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In the past decade, the price of installing solar panels in residential homes has dropped by about 70%. Now more than ever, solar energy is becoming a viable option for more and more people. 

If you’re looking to take advantage of the cost benefits and want to be a better friend to the environment, here are a few things to consider before investing in this increasingly popular home upgrade.

Here is our ultimate guide for installing solar panels on your home. 

Is Your Roof Suitable for Solar Panels?

This is the very first thing you have to consider before installing solar panels. The amount of sun your roof receives, the angle, and obstructions like chimneys and skylights will all impact the viability of your system. 

Additionally, in some communities, homeowners’ covenants restrict the use of panels for aesthetic reasons. 

You’ll want to have your home evaluated by a professional before you invest. 

If your roof isn’t suitable, don’t give up hope! Ground-mounted panels are another way to leverage solar power.

One significant advantage is they can be positioned at an angle to optimize the power of the sun best. Maintenance is also more straightforward with ground panels as there's no need to access the roof.

Another option for renters or for people without a suitable roof is investing in a community solar garden. In recent years, utility companies and other new energy companies are offering this option. 

The basic idea is that you buy a subscription to a “solar farm” and receive credits on your energy bill for the power produced.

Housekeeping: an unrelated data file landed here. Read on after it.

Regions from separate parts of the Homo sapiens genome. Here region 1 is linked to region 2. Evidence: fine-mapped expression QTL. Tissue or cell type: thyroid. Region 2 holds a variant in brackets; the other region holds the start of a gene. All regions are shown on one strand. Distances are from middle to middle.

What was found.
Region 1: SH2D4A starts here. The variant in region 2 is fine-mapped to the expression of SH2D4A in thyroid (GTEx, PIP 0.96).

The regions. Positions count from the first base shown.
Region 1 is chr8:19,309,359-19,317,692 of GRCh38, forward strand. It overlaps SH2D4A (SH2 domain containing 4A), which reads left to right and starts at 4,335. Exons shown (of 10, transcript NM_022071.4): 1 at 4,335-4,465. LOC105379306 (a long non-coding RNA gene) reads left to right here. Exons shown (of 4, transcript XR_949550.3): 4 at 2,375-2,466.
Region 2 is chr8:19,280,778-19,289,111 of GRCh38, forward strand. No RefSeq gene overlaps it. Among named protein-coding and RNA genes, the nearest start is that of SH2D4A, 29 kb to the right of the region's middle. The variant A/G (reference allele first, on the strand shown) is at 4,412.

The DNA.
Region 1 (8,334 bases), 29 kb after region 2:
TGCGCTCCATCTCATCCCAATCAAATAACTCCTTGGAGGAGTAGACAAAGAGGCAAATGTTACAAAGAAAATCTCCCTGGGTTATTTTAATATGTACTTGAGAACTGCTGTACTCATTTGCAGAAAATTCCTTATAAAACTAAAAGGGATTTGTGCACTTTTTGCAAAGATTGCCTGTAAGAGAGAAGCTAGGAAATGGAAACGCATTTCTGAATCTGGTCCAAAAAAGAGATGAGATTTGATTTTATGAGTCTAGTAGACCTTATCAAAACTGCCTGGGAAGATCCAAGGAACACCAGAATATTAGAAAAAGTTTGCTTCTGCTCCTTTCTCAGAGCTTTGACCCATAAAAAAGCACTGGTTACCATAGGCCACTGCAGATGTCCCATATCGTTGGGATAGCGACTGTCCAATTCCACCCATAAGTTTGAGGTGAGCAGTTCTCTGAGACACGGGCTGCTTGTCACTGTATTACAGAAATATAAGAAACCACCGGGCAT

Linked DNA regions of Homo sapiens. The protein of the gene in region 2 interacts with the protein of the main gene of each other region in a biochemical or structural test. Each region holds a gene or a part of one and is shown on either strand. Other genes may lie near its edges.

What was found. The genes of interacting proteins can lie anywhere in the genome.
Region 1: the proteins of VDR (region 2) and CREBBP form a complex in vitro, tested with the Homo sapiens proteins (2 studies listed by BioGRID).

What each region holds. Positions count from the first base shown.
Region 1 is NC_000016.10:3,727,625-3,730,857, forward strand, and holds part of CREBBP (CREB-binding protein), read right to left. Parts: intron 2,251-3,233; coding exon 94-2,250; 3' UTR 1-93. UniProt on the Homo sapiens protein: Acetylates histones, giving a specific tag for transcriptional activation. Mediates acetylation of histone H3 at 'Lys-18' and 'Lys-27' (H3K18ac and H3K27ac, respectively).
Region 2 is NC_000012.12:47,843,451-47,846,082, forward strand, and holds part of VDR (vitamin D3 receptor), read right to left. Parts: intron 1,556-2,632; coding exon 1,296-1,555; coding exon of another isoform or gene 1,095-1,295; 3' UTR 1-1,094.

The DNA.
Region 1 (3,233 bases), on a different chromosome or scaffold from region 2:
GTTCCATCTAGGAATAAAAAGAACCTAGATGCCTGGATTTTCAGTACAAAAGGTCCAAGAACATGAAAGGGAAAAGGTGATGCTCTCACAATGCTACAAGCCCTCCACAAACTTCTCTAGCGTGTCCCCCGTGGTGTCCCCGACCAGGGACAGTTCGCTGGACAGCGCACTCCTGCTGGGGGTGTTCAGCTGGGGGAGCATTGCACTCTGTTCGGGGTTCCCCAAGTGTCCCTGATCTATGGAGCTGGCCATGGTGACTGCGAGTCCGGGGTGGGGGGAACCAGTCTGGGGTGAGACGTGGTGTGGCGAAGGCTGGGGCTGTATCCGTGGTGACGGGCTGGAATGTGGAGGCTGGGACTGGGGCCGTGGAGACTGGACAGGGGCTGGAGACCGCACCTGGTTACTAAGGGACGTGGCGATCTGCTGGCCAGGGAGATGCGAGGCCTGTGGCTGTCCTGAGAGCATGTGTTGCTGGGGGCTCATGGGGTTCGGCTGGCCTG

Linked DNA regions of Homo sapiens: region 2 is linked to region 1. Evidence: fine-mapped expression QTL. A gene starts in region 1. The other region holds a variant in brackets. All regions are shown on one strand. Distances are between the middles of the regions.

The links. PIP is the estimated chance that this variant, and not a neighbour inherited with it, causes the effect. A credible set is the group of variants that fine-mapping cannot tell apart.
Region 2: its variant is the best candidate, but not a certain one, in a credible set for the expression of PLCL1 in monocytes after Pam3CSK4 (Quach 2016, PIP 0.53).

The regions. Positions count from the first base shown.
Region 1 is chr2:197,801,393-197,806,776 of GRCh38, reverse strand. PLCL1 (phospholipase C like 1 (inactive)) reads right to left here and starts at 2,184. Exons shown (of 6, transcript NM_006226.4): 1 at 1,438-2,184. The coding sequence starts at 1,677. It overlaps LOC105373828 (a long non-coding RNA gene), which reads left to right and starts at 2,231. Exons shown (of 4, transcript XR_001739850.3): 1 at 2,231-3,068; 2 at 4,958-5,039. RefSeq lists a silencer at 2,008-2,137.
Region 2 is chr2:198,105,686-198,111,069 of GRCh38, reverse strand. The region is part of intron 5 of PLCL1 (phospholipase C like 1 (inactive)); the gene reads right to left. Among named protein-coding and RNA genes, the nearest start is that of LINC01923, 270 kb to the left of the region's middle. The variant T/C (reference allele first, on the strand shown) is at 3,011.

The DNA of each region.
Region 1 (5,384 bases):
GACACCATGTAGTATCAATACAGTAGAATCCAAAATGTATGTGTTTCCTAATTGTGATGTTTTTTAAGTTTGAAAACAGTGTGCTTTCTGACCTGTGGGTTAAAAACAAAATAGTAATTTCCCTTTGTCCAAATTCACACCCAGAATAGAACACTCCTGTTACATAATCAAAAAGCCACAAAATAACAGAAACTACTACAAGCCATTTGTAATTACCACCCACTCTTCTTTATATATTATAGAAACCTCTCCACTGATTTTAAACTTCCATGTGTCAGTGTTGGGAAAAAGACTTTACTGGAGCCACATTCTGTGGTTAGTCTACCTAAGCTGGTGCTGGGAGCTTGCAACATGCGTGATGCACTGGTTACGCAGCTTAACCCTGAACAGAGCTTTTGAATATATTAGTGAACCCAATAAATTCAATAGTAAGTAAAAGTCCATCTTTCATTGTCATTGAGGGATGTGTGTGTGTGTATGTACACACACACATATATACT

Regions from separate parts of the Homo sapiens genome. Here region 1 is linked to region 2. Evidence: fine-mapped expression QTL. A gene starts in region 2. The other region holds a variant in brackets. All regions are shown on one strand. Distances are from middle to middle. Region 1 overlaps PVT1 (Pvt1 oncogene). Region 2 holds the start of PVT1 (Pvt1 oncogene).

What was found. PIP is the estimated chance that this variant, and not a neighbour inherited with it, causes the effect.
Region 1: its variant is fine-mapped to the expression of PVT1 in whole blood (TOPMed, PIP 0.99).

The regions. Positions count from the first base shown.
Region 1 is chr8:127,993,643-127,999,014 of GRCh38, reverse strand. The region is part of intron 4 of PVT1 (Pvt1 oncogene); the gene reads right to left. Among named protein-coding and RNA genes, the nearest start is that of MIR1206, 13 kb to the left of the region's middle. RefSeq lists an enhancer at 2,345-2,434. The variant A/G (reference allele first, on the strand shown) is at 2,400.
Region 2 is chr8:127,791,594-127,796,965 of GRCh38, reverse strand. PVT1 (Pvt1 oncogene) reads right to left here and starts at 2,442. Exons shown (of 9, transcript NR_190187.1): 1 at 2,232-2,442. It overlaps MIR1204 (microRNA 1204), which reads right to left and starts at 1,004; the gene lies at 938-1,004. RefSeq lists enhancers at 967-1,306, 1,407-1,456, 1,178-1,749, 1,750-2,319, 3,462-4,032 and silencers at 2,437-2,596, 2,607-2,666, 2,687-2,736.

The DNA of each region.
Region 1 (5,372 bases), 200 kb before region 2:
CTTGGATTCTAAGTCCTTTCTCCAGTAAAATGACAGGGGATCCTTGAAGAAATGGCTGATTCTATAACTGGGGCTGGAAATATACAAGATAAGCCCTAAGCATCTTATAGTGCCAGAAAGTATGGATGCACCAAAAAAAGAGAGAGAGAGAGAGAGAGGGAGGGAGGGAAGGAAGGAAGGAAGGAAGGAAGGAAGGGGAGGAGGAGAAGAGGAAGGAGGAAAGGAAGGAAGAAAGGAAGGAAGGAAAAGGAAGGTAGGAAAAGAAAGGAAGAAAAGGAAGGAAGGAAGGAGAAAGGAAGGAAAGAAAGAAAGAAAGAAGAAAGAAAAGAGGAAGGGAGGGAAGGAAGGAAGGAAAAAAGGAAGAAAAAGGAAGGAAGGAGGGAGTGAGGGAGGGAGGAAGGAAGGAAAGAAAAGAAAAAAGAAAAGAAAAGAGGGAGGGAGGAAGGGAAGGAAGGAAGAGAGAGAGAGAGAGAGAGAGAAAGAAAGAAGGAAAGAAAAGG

Before you invest in any form of solar power, first consider the suitability of your roof and property and decide what’s best for you.

Is Your Roof Structurally Sound?

In addition to accessing how much sun your roof receives, you’ll also want to consider what condition it’s in.

Most solar power systems come with a 20 to 25-year warranty

So if your roof is going to need an overhaul a few years down the road, it’s best to do any repairs before installing your panels. That way you’ll save yourself the cost of having to dismantle the system before you renovate.

Solar panels are also heavy. To assure that your roof can handle the added weight, it’s vital to have a professional evaluate your home before going forward with the installation. 

Should You Lease or Buy?

Large white home with solar panels on the roof.

If you do have a suitable roof, you’ll next want to do a cost analysis to see if it makes more sense to lease or buy your system.

When you purchase your own system, you pay more money upfront, but you reap bigger rewards over time.

With leasing, you pay little to no money down. The leasing company then charges you a certain fee for the electricity you use. But when your contract is up, they have the right to take your system away.

On the other hand, when you own the system, it will continue working long after you’ve paid it off. Times vary around the country, but on average most owners break even after about 8 years. 

It’s important to a complete financial analysis that weighs the benefits and savings of both options. Also, keep in mind that while panels may last for decades, electrical parts like the power inverter do not. Be sure you’re thorough when you crunch the numbers. 

James Brandon, from Hometown Roofing adds more insight into this process. Brandon says, “The best way to shop for solar panels is to search around your local area for an installer. The reason you want to choose a local solar provider is that they can qualify for a warranty that homeowners just wouldn’t be able to.” 

“Plus with a local installer, you can do research on how long they’ve been in business, in case if your solar panels stop working, you can call them up for easy fixes or replacement. Be sure to check that your solar installer has a good reputation, been in business at least 5 years or more, and stands by their work in case of a roof or solar damage were to occur”, Brandon continues.